Rio de Janeiro (AFP) - Paralympic authorities said Sunday they are skeptical about Algeria's claim that its women's goalball team missed a game against Israel in Rio purely due to travel delays.
The Algerians did not show up for opening matches against the US team on Friday or Israel on Saturday, leading to accusations in the Israeli media of a boycott by the mostly Muslim country.
However Algeria's team spokesman reiterated Sunday that there was nothing political about the absence, saying he was "astonished" by the accusation.
"I wonder why the team would boycott the Paralympics tournament that it has prepared so hard for and which the Algerian state has spent so much money on," spokesman Abdelkader Kelfat told AFP.
Kelfat said the team had now arrived in Rio after a travel snarl-up caused by a missed connection in Rome on September 5.
"This missed plane had a knock-on effect for the rest of the trip," he said.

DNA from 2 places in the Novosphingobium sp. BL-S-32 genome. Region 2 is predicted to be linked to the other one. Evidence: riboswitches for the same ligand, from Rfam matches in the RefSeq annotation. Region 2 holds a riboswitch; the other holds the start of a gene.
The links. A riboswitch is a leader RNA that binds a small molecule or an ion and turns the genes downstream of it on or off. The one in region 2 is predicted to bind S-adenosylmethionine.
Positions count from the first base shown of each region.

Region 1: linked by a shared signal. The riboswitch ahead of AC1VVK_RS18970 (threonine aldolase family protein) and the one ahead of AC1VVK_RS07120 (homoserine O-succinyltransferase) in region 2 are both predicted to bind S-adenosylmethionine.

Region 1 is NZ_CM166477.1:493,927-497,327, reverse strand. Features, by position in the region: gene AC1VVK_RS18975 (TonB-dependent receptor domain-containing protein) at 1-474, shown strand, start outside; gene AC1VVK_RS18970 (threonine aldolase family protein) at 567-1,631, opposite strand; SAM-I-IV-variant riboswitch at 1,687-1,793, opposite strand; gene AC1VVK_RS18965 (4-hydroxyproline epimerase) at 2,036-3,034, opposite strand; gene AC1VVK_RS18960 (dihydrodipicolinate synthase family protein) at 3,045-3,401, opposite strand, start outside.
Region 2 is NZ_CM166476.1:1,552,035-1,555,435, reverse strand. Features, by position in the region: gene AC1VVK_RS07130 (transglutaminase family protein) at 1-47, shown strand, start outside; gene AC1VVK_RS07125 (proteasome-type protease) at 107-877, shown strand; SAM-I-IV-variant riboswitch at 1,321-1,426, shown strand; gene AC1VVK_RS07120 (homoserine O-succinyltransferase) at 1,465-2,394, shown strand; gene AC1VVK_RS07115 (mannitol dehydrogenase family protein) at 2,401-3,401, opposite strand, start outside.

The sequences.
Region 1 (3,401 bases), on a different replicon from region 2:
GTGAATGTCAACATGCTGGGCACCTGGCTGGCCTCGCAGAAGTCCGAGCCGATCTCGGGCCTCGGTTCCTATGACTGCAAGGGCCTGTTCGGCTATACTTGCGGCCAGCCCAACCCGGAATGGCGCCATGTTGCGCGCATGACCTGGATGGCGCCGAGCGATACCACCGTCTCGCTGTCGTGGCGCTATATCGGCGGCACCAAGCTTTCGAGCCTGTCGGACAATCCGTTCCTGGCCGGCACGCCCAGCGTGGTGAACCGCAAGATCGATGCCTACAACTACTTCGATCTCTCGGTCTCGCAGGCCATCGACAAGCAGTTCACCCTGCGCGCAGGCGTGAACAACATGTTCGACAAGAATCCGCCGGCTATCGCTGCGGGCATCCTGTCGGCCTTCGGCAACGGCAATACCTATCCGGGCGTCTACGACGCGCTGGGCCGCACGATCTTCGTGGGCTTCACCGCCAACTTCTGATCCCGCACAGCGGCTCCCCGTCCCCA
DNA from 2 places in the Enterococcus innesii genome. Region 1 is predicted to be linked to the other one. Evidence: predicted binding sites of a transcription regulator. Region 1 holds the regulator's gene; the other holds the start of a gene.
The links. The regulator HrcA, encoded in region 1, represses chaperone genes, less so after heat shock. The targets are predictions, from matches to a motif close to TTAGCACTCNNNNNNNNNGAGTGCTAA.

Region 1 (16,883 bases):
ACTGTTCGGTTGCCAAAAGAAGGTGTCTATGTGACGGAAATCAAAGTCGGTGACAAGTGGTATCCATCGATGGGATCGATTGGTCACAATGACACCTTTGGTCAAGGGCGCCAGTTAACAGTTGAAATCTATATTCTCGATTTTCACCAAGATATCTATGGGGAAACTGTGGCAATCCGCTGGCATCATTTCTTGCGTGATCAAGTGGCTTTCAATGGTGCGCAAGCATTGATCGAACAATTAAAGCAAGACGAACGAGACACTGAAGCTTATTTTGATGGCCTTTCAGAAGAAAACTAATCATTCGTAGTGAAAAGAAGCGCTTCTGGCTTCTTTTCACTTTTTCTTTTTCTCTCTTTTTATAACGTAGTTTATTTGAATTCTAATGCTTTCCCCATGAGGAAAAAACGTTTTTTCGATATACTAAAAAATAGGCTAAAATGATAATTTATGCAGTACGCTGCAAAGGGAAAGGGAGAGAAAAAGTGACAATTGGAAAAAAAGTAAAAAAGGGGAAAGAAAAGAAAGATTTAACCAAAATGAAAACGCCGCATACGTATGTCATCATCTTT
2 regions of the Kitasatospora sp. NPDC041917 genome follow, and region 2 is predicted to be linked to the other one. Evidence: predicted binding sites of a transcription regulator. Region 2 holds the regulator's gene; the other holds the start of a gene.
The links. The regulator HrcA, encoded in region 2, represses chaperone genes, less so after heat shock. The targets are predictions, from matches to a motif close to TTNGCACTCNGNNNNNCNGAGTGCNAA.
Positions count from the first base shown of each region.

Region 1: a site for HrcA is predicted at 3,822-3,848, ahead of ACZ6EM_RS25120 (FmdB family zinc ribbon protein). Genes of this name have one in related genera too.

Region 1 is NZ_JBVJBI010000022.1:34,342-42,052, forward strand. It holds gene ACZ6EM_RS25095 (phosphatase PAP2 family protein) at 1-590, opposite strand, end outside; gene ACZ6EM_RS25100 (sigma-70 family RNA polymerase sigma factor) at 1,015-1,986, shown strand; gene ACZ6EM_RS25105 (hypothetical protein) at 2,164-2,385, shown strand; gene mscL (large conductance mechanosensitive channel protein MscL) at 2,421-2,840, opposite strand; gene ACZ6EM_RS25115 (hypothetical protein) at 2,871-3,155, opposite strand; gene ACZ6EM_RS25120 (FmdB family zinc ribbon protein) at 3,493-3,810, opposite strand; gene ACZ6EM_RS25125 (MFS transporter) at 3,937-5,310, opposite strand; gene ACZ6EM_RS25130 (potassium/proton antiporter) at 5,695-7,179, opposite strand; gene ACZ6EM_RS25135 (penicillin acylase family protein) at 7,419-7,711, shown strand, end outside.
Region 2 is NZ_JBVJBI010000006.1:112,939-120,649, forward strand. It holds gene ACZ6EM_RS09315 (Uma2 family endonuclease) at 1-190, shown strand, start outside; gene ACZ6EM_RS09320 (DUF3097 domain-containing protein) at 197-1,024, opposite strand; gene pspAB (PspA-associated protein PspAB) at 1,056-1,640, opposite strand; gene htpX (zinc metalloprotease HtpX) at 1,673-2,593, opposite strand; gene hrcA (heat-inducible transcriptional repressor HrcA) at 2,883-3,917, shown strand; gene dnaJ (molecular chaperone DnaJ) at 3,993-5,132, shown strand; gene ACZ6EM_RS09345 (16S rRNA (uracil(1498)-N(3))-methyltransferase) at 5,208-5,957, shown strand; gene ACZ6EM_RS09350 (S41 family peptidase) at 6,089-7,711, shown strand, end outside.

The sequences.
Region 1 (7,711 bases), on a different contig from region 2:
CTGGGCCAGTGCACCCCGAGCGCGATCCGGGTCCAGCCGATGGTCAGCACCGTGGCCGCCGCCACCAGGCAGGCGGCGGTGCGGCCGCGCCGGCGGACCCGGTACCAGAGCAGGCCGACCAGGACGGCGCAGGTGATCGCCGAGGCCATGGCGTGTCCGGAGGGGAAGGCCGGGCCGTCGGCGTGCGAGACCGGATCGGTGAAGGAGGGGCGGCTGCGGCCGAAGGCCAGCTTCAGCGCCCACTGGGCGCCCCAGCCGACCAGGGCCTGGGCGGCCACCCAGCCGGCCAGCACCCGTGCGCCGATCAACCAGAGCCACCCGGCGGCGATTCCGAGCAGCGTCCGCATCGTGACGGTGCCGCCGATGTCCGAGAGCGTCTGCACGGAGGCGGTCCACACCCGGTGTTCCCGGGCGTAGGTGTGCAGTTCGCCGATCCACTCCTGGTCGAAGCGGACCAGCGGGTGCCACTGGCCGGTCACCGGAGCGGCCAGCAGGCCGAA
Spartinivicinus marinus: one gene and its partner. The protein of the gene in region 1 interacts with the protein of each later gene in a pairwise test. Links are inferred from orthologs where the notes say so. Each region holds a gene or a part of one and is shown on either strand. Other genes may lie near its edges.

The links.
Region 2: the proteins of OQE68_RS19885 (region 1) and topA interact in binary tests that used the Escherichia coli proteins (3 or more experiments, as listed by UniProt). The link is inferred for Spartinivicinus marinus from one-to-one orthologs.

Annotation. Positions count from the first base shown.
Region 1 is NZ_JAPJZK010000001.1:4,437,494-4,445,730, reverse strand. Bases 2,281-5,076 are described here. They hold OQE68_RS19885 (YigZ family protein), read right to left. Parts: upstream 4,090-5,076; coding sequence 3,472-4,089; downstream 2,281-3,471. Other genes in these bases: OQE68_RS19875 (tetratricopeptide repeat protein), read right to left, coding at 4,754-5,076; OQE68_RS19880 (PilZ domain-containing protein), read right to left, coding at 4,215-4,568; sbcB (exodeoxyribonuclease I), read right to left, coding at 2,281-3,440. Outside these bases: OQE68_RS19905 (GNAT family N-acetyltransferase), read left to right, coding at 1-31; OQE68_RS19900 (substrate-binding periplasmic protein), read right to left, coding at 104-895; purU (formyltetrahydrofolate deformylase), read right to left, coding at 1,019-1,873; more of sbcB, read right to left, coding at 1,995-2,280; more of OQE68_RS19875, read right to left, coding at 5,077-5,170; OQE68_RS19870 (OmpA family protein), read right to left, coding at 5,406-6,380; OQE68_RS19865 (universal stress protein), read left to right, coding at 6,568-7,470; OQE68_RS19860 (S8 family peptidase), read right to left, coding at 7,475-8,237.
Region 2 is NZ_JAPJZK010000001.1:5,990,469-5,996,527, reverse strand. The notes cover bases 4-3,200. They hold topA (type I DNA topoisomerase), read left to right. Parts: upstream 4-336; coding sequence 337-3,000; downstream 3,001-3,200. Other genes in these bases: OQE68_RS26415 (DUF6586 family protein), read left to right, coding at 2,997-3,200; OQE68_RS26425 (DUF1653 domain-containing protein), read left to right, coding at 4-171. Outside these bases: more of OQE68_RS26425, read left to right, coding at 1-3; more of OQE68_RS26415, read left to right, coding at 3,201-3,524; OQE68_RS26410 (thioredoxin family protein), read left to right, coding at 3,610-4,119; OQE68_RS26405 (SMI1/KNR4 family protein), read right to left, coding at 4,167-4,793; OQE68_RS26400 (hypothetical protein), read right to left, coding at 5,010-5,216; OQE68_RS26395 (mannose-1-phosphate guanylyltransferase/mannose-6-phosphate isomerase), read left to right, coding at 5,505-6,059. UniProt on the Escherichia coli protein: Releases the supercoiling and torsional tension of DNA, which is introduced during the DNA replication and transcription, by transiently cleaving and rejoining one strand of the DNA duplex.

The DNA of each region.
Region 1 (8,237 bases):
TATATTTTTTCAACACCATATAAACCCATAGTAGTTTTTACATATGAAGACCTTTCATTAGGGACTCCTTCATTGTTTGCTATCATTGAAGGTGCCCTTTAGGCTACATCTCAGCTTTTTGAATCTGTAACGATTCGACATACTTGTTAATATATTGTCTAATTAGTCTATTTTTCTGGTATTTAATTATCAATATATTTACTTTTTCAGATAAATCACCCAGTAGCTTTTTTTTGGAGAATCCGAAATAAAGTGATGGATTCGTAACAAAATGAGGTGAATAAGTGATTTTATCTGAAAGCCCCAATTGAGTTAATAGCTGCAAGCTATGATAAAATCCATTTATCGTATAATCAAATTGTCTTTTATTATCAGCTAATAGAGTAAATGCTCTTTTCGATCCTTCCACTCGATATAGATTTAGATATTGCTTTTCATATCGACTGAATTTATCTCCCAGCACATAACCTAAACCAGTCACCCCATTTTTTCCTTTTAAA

However, following an incident at the earlier Olympic Games in Rio where an Egyptian judoka broke protocol by refusing to shake hands with his Israeli opponent, the explanation was not immediately accepted.
Political protests are banned at the Olympics and Paralympics.
Algeria's Paralympic officials claimed "the team has suffered a series of flights delays and extreme bad luck in attending the Rio 2016 Paralympics," the International Paralympic Committee said in a statement.
"The IPC will continue to investigate why more than 4,300 other athletes managed to arrive on time for these Games, yet the five players and two coaches that make up the Algerian women's goalball team have suffered such trouble," the statement said.
"If we find during the course of the investigation conclusive evidence that this is anything but bad luck with travel, then the IPC may be in a position to take relevant action."
The US and Israeli teams were automatically awarded three points and 10-0 victories because of the canceled matches.
The Algerian women's team is next due to play on Monday against Brazil.
In goalball, blind or partially blind players wear eye shades to make conditions equal, then try to score goals with a ball containing bells to help the players orientate themselves.
The Paralympics has already been dogged by one international row -- the banning of the entire Russian team after evidence of a state-sponsored doping program.
At the opening ceremony on September 7, a Belarussian official was expelled from the Paralympics after parading with a Russian flag in a show of support.